WASHINGTON — No major medical group recommends routine PSA blood tests to check men for prostate cancer, and now a government panel is saying they do more harm than good and healthy men should no longer receive the tests as part of routine cancer screening.
The panel's guidelines had long advised men over 75 to forgo the tests and the new recommendation extends that do-not-screen advice to healthy men of all ages.
The recommendation by the U.S. Preventive Services Task Force, being made public on Friday, will not come as a surprise to cancer specialists.
Yet, most men over 50 have had at least one PSA blood test, the assumption being that finding cancer early is always a good thing.
Not so, said Dr. Virginia Moyer of the Baylor College of Medicine, who heads the task force.
"We have put a huge amount of time, effort and energy into PSA screening and that time, effort and energy, that passion, should be going into finding a better test instead of using a test that doesn't work," Moyer told The Associated Press late Thursday.
Too much PSA, or prostate-specific antigen, in the blood only sometimes signals prostate cancer is brewing. It also can mean a benign enlarged prostate or an infection. Worse, screening often detects small tumors that will prove too slow-growing to be deadly. And there's no sure way to tell in advance who needs aggressive therapy.
The task force analyzed all the previous research on this subject, including five major studies, to evaluate whether routine screening reduces deaths from prostate cancer. The conclusion: There's little if any mortality benefit.
But there is harm from routine screening: impotence, incontinence, infections, even death that can come from the biopsies, surgery and radiation, Moyer said.
One study estimated 2 of every 5 men whose prostate cancer was caught through a PSA test had tumors too slow-growing to ever be a threat.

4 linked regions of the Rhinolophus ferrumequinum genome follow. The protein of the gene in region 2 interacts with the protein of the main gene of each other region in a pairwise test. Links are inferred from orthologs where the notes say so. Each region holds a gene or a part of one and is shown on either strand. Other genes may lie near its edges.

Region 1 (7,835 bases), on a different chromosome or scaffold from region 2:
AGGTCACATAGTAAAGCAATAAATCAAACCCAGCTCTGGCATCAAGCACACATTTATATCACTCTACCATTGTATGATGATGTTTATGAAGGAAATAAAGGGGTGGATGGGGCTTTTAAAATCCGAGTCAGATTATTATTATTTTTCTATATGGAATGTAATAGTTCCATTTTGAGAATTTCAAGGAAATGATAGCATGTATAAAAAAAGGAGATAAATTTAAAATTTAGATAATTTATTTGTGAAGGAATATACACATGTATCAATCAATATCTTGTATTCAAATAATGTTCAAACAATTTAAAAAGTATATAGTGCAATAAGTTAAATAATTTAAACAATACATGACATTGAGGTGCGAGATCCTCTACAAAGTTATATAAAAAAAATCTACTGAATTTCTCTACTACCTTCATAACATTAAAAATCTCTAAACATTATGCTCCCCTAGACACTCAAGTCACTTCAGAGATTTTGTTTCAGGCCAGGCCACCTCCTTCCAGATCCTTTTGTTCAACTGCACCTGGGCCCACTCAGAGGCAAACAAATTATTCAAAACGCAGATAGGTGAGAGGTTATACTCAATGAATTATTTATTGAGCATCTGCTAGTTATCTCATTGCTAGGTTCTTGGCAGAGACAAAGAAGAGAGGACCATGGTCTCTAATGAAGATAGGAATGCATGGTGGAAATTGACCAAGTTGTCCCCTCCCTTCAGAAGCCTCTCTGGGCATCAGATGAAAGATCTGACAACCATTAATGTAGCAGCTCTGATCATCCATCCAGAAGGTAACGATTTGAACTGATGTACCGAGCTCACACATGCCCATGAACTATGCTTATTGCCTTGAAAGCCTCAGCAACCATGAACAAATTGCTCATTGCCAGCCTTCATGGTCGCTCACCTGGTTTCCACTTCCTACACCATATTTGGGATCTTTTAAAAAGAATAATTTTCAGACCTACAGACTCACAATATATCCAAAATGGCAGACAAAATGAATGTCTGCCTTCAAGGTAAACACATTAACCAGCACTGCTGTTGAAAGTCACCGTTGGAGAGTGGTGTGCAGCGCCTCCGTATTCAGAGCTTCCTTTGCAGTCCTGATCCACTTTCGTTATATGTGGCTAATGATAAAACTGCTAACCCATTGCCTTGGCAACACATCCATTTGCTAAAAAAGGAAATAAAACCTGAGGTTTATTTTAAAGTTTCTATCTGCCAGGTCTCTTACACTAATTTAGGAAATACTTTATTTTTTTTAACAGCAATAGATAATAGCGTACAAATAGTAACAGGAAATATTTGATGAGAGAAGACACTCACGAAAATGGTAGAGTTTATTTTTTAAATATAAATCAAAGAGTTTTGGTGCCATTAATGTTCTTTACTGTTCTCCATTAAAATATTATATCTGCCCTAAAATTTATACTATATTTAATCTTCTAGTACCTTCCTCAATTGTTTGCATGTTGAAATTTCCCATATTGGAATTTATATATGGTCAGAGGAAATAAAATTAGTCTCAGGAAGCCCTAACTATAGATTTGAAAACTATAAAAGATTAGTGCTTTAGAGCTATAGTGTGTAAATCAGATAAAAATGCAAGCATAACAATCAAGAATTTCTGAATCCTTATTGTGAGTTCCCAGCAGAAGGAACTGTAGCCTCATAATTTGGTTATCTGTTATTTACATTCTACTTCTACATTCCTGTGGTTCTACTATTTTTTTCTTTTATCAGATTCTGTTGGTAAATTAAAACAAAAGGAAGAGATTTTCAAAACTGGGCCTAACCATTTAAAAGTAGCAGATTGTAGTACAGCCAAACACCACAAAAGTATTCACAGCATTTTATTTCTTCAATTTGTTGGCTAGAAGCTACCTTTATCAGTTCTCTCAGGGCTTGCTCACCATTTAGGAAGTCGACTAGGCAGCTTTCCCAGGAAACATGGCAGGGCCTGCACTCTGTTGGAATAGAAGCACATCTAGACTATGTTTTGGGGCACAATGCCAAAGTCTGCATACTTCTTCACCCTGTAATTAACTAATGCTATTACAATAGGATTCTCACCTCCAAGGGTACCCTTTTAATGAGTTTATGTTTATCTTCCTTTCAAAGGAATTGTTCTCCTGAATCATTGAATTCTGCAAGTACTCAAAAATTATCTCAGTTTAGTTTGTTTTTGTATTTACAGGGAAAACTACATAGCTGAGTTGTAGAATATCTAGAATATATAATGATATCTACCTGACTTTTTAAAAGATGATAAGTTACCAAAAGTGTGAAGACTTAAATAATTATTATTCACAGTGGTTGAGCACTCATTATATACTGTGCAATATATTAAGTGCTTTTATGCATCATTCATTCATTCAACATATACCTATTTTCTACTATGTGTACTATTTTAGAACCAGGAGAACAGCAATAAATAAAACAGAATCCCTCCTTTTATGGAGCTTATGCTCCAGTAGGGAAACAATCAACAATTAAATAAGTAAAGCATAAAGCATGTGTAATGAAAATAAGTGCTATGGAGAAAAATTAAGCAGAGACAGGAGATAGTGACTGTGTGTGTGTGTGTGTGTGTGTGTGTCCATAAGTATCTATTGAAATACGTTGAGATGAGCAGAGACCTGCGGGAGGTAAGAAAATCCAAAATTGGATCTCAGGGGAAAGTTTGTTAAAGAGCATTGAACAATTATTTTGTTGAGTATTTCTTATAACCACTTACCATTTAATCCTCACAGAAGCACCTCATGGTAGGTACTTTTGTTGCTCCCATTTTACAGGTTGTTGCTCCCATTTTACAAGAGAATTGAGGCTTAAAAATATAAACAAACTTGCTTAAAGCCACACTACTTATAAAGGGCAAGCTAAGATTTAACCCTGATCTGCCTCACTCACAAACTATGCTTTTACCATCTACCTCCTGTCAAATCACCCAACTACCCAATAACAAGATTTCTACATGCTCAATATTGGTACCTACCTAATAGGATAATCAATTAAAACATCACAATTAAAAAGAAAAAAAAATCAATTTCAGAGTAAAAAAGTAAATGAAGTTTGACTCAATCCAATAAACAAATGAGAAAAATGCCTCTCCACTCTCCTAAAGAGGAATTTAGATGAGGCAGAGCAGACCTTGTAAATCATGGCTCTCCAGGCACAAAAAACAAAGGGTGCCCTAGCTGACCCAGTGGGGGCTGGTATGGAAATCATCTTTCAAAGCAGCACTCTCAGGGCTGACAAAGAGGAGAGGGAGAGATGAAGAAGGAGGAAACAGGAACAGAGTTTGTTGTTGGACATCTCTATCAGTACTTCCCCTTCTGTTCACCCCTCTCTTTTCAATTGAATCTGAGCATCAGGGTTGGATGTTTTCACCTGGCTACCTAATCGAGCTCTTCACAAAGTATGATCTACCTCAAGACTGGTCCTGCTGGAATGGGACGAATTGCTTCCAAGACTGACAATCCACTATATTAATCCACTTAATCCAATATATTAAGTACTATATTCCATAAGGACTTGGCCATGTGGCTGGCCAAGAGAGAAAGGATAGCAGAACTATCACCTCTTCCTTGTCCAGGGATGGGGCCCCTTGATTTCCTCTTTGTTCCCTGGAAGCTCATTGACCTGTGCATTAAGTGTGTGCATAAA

Yet Moyer said 30 percent of men who are treated for PSA-discovered prostate cancer suffer significant side effects, sometimes death, from the resulting treatment.
About a third of men ages 40 to 60 have brewing prostate cancer but "the huge majority of them will never know it in their lifetime if they are not screened," she added.
The task force previously had considered the evidence for or against PSA screening inconclusive. The new recommendation says not to routinely screen. That recommendation is a draft that is open for public comment beginning next week.
"We have been long concerned, and it has been apparent for some years, that some supporters of prostate cancer screening have overstated, exaggerated and in some cases misled men about the evidence supporting its effectiveness," said Dr. Otis Brawley of the American Cancer Society in a statement. "We need balanced, truthful information to be made widely available to physicians and patients when making important health decisions."
The society had not seen the new recommendation yet, but has long advised men to consider the pros and cons of PSA screening before deciding on their own.
Moyer said the recommendation only means that doctors shouldn't bring up the option for healthy men. If a man asks for a PSA test and wants it after being informed of the evidence, he should receive it, she said. Likewise, it's appropriate to use PSA tests to examine a man with possible prostate symptoms.